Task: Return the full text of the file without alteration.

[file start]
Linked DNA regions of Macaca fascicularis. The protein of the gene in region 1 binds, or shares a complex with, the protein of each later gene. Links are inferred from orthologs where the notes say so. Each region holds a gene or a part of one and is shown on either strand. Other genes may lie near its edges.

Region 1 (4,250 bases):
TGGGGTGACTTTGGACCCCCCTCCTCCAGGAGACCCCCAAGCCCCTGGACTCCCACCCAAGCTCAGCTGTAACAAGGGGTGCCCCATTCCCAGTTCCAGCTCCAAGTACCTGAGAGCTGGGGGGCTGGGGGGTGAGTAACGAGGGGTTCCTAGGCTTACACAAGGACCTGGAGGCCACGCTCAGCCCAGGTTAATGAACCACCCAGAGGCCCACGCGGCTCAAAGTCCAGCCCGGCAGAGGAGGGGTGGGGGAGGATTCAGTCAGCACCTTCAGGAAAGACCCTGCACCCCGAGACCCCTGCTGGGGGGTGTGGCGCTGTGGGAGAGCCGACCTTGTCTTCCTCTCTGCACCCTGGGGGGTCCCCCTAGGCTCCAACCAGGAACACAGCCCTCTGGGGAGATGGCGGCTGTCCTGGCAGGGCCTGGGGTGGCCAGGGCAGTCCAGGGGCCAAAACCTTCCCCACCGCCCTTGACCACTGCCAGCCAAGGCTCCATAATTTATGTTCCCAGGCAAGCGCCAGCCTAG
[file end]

Linked DNA regions of Macaca fascicularis. The protein of the gene in region 1 binds, or shares a complex with, the protein of each later gene. Links are inferred from orthologs where the notes say so. Each region holds a gene or a part of one and is shown on either strand. Other genes may lie near its edges.

Region 1 (4,250 bases):
TGGGGTGACTTTGGACCCCCCTCCTCCAGGAGACCCCCAAGCCCCTGGACTCCCACCCAAGCTCAGCTGTAACAAGGGGTGCCCCATTCCCAGTTCCAGCTCCAAGTACCTGAGAGCTGGGGGGCTGGGGGGTGAGTAACGAGGGGTTCCTAGGCTTACACAAGGACCTGGAGGCCACGCTCAGCCCAGGTTAATGAACCACCCAGAGGCCCACGCGGCTCAAAGTCCAGCCCGGCAGAGGAGGGGTGGGGGAGGATTCAGTCAGCACCTTCAGGAAAGACCCTGCACCCCGAGACCCCTGCTGGGGGGTGTGGCGCTGTGGGAGAGCCGACCTTGTCTTCCTCTCTGCACCCTGGGGGGTCCCCCTAGGCTCCAACCAGGAACACAGCCCTCTGGGGAGATGGCGGCTGTCCTGGCAGGGCCTGGGGTGGCCAGGGCAGTCCAGGGGCCAAAACCTTCCCCACCGCCCTTGACCACTGCCAGCCAAGGCTCCATAATTTATGTTCCCAGGCAAGCGCCAGCCTAG